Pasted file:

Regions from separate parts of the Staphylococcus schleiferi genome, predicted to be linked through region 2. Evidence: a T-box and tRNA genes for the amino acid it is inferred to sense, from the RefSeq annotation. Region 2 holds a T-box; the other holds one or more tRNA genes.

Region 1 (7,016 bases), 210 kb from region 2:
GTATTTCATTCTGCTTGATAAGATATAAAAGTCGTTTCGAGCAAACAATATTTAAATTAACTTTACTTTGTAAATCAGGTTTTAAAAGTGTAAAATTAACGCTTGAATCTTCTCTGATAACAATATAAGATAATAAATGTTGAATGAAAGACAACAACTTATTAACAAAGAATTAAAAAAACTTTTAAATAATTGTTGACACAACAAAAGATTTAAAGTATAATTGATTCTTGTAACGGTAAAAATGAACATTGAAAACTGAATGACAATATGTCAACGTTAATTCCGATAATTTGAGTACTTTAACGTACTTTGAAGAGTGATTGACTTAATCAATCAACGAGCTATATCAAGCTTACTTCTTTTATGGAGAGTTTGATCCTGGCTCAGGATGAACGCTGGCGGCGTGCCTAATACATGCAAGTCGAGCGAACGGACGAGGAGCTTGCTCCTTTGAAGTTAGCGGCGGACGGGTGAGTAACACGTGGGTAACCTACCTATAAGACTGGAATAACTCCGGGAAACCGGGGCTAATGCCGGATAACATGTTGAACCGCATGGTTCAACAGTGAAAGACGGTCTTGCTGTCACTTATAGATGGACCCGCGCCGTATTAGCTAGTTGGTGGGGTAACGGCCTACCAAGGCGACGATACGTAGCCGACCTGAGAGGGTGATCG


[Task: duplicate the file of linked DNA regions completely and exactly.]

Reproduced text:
Regions from separate parts of the Staphylococcus schleiferi genome, predicted to be linked through region 2. Evidence: a T-box and tRNA genes for the amino acid it is inferred to sense, from the RefSeq annotation. Region 2 holds a T-box; the other holds one or more tRNA genes.

Region 1 (7,016 bases), 210 kb from region 2:
GTATTTCATTCTGCTTGATAAGATATAAAAGTCGTTTCGAGCAAACAATATTTAAATTAACTTTACTTTGTAAATCAGGTTTTAAAAGTGTAAAATTAACGCTTGAATCTTCTCTGATAACAATATAAGATAATAAATGTTGAATGAAAGACAACAACTTATTAACAAAGAATTAAAAAAACTTTTAAATAATTGTTGACACAACAAAAGATTTAAAGTATAATTGATTCTTGTAACGGTAAAAATGAACATTGAAAACTGAATGACAATATGTCAACGTTAATTCCGATAATTTGAGTACTTTAACGTACTTTGAAGAGTGATTGACTTAATCAATCAACGAGCTATATCAAGCTTACTTCTTTTATGGAGAGTTTGATCCTGGCTCAGGATGAACGCTGGCGGCGTGCCTAATACATGCAAGTCGAGCGAACGGACGAGGAGCTTGCTCCTTTGAAGTTAGCGGCGGACGGGTGAGTAACACGTGGGTAACCTACCTATAAGACTGGAATAACTCCGGGAAACCGGGGCTAATGCCGGATAACATGTTGAACCGCATGGTTCAACAGTGAAAGACGGTCTTGCTGTCACTTATAGATGGACCCGCGCCGTATTAGCTAGTTGGTGGGGTAACGGCCTACCAAGGCGACGATACGTAGCCGACCTGAGAGGGTGATCG